Ex Cathedra at Codsall Community Arts Festival by Richard Bratby

Maybe I’ve been unlucky, but when I sit down to hear a newly-written piece of sacred choral music, I’m usually bracing myself to ask one basic question: imitation John Rutter or imitation John Tavener? Good news: Nimrod Borenstein’s And There Was Light was nothing like either.

Borenstein takes as his text the opening words of the Book of Genesis, and he promptly subverts every preconception that this creates. “Void” is a chiming ostinato for the male singers: “Form” gathers in great curves of sound on the women’s voices. A hint of a rhythm gets going: musical lines glow, blossom and coalesce. Before the performance, Borenstein explained that for him, “contrast creates structure”. And there were plenty of contrasts with which he could make good on that promise: day and night, light and dark; droll, rhythmic basses and soaring, luminous sopranos.

The result is an utterly distinctive a capella motet that’s quirky, engaging, and (where it counts) beautiful. If there’s any justice, it’ll catch on. So hats off to Codsall Community Arts Festival for commissioning it – a sort of 40th birthday present from this enterprising festival to itself – and to Ex Cathedra and its conductor Jeffrey Skidmore for premiering it with all their accustomed commitment and affection.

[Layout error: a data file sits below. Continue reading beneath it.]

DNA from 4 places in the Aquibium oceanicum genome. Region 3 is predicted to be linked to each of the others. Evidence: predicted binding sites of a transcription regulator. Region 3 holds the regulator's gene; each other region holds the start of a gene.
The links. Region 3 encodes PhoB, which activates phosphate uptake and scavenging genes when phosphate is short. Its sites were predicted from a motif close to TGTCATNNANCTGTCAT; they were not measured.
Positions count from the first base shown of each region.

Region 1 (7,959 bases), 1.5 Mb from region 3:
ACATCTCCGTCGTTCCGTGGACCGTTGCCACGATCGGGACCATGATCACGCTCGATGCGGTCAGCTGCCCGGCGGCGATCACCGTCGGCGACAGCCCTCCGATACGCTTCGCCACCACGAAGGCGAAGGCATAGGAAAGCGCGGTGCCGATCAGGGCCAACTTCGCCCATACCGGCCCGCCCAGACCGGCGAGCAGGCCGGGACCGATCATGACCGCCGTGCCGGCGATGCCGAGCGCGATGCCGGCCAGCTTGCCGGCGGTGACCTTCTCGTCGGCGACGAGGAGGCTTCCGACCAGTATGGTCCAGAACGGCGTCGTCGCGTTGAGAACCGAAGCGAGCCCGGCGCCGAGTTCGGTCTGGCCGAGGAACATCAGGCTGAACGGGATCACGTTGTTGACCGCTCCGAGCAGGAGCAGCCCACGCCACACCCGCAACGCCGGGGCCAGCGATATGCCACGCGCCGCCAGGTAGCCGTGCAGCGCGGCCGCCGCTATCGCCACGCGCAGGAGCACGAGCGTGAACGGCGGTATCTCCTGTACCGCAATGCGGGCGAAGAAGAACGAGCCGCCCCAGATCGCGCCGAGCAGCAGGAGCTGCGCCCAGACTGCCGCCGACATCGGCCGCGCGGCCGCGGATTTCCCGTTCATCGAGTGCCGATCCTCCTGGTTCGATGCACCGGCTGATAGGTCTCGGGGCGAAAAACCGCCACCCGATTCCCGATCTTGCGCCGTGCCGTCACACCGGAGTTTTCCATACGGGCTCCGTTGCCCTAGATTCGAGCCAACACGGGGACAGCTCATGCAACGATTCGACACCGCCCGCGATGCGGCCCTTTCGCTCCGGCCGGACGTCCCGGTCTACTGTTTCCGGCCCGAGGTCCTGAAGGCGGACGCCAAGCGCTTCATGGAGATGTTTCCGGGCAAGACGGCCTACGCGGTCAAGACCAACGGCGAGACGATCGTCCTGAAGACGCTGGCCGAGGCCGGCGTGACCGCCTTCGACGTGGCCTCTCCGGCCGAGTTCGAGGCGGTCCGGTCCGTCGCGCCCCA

It sat, not entirely inappropriately, amongst a series of sacred madrigals by Monteverdi and a pair of early a capella proto-oratorios by Charpentier and Carissimi. In the intimate, not particularly florid acoustic of St Nicholas’s Church they came across with considerable detail and warmth, culminating in a vibrantly dramatic account of Carissimi’s Jephte in which Katie Trethewey’s radiant, vividly-characterised solos as Jephte’s unhappy daughter came very close to stealing the show.

Richard Bratby

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